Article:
By Jack Maedgen, Former TXSES intern
Access to clean and affordable energy is an essential part of modern life. Cooking, cleaning, doing homework at night, running the air conditioning in the hot Texas summers, and much more all necessitate reliable energy access. Yet, for many families, these essentials transform into luxuries because they experience what experts refer to as energy poverty or the lack of access to energy services due to high prices or insufficient supply.
Although recent attention has focused on energy poverty, it’s frequently framed as a problem exclusive to the developing world. However, in the U.S., a sizable portion of households struggle to afford their energy needs. Based on data from the Energy Information Agency’s (EIA) 2015 Residential Energy Consumption Survey, 11% of households had to keep their homes at unhealthy or unsafe temperature levels, 14% of households received energy service disconnection notices, 22% had to limit spending on necessities to afford their energy bill, and finally, 31% — nearly one in three households — had trouble paying energy bills.1
How is it that such a high percentage of Americans experience energy poverty?
While an important aspect of the answer boils down to the ratio between income and energy costs, there are many reasons why families find it difficult to afford energy costs. According to the Texas Energy Poverty Research Institute (TEPRI), housing type and quality as well as inadequate access to energy-efficient technology are other factors that contribute to energy poverty.2
Low-income neighborhoods contain the highest percentages of families experiencing energy poverty. Houses in these neighborhoods typically have sub-standard installation and are often built on “a least initial-cost construction strategy” according to TEPRI. This means that low-income individuals not only have less money to spend, but relative to those in more affluent neighborhoods, the same amount of money doesn’t stretch as far due to energy inefficiencies.
Another study found that stores in low-income neighborhoods are less likely to sell energy-related products like LED light bulbs.3 The high cost of replacing appliances with newer energy-saving alternatives remains prohibitive to people experiencing energy poverty. This creates a confluence of factors that contribute to energy poverty’s prevalence. Moreover, it’s unlikely that people experiencing energy poverty can make quick fixes to reduce the financial strain since that often comes at the cost of making costly improvements or relocating.
Thankfully, governments and community-based organizations have established an increasing number of programs that attempt to remedy these inequities. At the federal level, the Weatherization Assistance Program (WAP) and the Low-Income Home Assistance Program (LIHEAP) offer some assistance, although critics allege that these programs are underfunded and underutilized. Governments have created programs that attempt to educate consumers on energy-saving behaviors with mixed success. Finally, partnerships with community-based organizations like churches, universities and non-profits have been shown to improve public outreach and program effects.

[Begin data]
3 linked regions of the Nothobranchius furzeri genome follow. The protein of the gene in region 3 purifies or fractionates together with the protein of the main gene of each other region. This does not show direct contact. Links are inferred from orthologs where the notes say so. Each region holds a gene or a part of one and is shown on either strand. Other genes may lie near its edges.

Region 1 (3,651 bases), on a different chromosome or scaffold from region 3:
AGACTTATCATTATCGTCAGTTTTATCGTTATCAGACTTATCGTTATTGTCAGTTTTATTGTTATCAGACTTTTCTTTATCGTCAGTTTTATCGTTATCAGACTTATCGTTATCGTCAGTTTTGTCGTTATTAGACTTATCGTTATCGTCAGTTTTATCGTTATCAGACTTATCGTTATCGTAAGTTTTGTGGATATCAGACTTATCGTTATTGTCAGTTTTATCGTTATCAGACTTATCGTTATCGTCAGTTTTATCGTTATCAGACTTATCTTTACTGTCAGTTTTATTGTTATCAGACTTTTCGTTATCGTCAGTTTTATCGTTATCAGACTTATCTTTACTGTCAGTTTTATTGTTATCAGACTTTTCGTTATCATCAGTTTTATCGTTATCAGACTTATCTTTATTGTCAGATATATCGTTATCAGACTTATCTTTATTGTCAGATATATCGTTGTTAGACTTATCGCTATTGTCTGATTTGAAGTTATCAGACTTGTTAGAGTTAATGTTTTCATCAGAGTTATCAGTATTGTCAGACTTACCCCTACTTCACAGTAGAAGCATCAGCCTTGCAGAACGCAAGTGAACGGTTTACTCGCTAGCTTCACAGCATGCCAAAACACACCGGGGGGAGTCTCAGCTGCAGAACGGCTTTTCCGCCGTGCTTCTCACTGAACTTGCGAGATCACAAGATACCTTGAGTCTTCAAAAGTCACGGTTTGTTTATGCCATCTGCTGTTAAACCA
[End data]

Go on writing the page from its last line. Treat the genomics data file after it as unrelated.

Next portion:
The role of renewable energy, notably solar, is perhaps one of the most important aspects of the response to energy poverty. The City of Baltimore has demonstrated the potential for solar to serve low-income populations that are most likely to experience energy poverty.4
As the price of distributed solar becomes more affordable, the number of homeowners who can invest in solar increases. Often, government programs are key to making solar viable for low-income homeowners. Additionally, community solar models can dramatically increase the number of people who can share in solar’s benefits. The future involves scaling up these efforts and innovating new ways to make solar accessible to more consumers.
While it may require significant up-front investment to address energy poverty, the cost of doing nothing is even more significant. Currently, nearly one-third of Americans struggle with meeting costs associated with their energy needs. Additional research finds that energy price increases could push thousands more into poverty.
Energy poverty is also associated with poorer health and wellbeing outcomes. According to TEPRI, “high energy burdens are linked to significant negative non-energy effects” including “incidences of increased illness and morbidity, derived from asthma, depression, anxiety, diabetes, stroke, and heart attack have all been attributed to low-income energy burdens.”5
Addressing energy poverty is ultimately a social policy. However, evidence from other countries and existing programs in the United States prove that it’s possible if there is political will. Within the response lies an opportunity to improve the lives of those experiencing energy poverty with renewable energy. Now, it’s up to solar to help lead the way forward.
Jack Maedgen is a junior Government and History major at the University of Texas and an Austin native. He’s been a part of the University Interscholastic League (UIL) and The Texas Orator. Jack was an intern for TXSES during the 2021 spring and summer semesters.